In other words, they could share the free 2-day shipping benefits with up to 4 others sharing the same household (and street address, although I don't think the latter was strictly monitored) but they could not share the Prime Instant Video with anyone at all.
The recent addition of the "Amazon Household" feature allows the Prime Instant Video to be shared with another adult in the household now [and, it would appear, up to 4 children in that household].'
' First, with 'Household' they =added= the perk of being able to share a Prime Instant Video benefit with another adult in the same household. That's new. There's no scaling back on that particular benefit.
Updated info 10/15/15
CNET received responses from Amazon to the initial brouhaha over what was felt to be a downgrade of Prime benefits.
' For instance, Amazon Households requires the two adults on the account to be able to share credit cards -- a change made to let those users share purchased television shows. However, having shared credit cards may not sit well with dorm roommates or distant friends.See more at cnet's full article. [End of updated info]
Despite the concerns raised, [Amazon spokesperson Julie] Law said the changes were not made for financial reasons. "It was how do we allow people to share more of their benefits -- particularly Prime Instant Video -- among a family," she said.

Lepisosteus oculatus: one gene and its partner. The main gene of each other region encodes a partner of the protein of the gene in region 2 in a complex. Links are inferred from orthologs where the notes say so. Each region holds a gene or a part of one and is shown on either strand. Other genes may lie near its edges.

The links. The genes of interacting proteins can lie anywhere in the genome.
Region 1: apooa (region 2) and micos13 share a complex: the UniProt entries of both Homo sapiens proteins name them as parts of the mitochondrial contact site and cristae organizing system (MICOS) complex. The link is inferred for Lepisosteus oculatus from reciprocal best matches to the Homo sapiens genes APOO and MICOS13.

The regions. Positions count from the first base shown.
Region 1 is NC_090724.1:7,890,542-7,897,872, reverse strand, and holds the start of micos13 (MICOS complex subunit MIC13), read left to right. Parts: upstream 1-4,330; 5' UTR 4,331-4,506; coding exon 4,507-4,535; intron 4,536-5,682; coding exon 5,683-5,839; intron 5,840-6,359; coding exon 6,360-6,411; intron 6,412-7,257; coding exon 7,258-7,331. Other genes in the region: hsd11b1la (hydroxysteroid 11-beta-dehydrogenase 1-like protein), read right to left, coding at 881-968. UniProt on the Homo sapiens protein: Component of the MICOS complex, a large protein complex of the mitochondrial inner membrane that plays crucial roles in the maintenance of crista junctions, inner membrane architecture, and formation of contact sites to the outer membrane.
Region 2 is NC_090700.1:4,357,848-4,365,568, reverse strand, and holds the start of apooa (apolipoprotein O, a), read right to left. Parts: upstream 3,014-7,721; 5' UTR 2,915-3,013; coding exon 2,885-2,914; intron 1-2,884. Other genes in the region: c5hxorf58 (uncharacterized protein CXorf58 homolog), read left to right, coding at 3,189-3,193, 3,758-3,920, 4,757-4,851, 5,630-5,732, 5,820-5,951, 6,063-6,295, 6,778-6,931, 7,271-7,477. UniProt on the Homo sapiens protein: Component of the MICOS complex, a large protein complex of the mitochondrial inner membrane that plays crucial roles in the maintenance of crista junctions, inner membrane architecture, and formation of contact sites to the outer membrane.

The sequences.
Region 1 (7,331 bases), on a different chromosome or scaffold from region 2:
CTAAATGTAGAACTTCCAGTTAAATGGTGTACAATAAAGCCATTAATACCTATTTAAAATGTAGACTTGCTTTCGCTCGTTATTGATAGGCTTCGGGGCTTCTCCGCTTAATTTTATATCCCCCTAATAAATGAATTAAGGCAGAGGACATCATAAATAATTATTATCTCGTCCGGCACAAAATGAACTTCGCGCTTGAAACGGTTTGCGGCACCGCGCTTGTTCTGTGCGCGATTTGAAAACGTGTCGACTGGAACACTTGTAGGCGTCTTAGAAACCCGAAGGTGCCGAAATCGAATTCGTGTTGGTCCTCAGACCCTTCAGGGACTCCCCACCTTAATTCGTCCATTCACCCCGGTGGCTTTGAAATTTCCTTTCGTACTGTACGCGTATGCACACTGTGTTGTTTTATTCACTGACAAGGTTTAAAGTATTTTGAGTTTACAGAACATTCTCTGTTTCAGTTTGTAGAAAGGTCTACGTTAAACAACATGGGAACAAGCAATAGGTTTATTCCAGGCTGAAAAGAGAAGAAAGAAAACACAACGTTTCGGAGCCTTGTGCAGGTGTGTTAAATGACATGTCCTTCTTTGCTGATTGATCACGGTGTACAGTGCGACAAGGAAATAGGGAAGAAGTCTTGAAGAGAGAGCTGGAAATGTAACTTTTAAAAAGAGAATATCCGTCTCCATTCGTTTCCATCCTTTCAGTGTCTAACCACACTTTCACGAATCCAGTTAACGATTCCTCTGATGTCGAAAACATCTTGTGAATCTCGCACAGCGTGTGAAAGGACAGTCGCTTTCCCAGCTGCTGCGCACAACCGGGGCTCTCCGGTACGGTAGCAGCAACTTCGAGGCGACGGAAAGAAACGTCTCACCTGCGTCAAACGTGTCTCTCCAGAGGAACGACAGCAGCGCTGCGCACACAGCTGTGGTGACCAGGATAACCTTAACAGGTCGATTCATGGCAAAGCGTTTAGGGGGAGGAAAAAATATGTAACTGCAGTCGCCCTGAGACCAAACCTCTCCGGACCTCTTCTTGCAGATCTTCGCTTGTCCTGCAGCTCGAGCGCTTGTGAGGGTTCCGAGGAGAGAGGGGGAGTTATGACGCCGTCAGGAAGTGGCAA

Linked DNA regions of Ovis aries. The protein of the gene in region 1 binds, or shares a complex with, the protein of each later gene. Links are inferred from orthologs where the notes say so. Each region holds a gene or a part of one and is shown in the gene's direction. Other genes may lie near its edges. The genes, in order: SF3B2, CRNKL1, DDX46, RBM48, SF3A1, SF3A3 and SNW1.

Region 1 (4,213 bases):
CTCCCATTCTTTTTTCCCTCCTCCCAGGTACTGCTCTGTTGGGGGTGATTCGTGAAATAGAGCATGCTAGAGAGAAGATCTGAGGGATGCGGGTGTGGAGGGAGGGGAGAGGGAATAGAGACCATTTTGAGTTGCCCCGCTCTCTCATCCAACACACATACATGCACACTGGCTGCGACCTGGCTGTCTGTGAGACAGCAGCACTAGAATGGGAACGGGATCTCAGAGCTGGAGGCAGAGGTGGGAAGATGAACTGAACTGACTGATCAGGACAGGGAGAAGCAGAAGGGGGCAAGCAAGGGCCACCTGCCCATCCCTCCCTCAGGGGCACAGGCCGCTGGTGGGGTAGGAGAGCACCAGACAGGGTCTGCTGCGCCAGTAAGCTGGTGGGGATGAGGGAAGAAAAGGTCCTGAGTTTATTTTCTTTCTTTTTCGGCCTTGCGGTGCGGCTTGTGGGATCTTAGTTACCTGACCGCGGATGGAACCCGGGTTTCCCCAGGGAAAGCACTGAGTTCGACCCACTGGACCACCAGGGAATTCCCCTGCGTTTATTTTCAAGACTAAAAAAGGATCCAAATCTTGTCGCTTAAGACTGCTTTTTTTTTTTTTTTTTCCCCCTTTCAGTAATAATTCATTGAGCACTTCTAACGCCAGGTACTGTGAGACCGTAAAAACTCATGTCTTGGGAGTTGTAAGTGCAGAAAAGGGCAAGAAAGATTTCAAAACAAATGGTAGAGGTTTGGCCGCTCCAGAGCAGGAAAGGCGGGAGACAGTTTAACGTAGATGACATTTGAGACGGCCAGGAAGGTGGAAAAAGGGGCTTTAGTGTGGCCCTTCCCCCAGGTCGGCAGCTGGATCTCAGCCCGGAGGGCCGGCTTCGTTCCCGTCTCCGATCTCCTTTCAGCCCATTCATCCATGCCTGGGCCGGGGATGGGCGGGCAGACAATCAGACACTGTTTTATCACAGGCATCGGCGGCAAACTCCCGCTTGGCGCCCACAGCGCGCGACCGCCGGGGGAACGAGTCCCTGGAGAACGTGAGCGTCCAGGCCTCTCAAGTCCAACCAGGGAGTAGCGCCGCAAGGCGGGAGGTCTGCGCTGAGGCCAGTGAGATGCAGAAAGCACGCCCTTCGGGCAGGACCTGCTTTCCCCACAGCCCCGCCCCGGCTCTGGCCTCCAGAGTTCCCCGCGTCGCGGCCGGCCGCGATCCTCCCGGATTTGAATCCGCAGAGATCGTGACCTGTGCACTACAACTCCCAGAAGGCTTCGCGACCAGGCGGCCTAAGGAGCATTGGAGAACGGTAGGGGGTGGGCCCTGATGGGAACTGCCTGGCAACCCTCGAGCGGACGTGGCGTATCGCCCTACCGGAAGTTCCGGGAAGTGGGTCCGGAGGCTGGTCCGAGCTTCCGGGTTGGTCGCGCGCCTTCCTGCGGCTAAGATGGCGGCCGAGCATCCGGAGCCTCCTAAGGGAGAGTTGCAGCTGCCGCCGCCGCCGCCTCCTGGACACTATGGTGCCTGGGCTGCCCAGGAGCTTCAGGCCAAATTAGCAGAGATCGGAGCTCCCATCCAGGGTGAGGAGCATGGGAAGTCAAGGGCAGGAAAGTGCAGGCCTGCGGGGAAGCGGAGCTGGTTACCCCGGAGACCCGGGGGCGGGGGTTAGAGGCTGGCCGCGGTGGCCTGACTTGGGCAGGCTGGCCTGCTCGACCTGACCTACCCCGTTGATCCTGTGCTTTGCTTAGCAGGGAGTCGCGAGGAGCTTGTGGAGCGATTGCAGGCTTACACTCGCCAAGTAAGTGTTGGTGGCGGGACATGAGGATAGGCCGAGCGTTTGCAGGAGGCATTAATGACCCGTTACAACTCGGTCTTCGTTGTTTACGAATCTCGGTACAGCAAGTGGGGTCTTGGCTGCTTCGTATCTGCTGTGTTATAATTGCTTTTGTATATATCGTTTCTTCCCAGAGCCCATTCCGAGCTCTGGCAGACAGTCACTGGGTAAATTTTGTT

She added that Amazon doesn't actively seek out people skirting the rules on their memberships. So, not only are those grandfathered accounts still active, but also users who have shared one account log-in with multiple family members will likely still be able to do that without getting a nasty call from CEO Jeff Bezos.
"This change isn't related to those types of outliers," Law said about people using their accounts fraudulently. "This change was related to our most active Prime shoppers...It's something we wanted to offer our customers for a long time." '
Similarly, for about 7 years+ they've allowed (although publishers dislike this) people to have their Kindle devices under another person's account, in order to share the Kindle books in that account, and in that case, the guest device could then order as well, with the acct owner's credit-buy setup -- so 'trust' between members sharing was a large requirement there also, which discouraged sharing between people who aren't at least close friends.
One might have access to the other adult household member's credit cards with 'Household' sharing program but for a second adult in that household -- the trust thing matters and they're less likely to use the other person's credit card without permission. The video publisher streaming contracts are much tighter than the ebook ones (which are already quite tight). Amazon has had a history of trying to find ways to make sharing somewhat easier than publishers want but not so blatantly easy that the publishers would object and withdraw their content. '
The Consumerist, usually hard on Amazon, had a good article explaining that Amazon was NOT 'cracking down" on shared prime and described what the changes actually were and the probable reason(s) for it.
Amazon Video compatible devices page - Just one more useful reference page.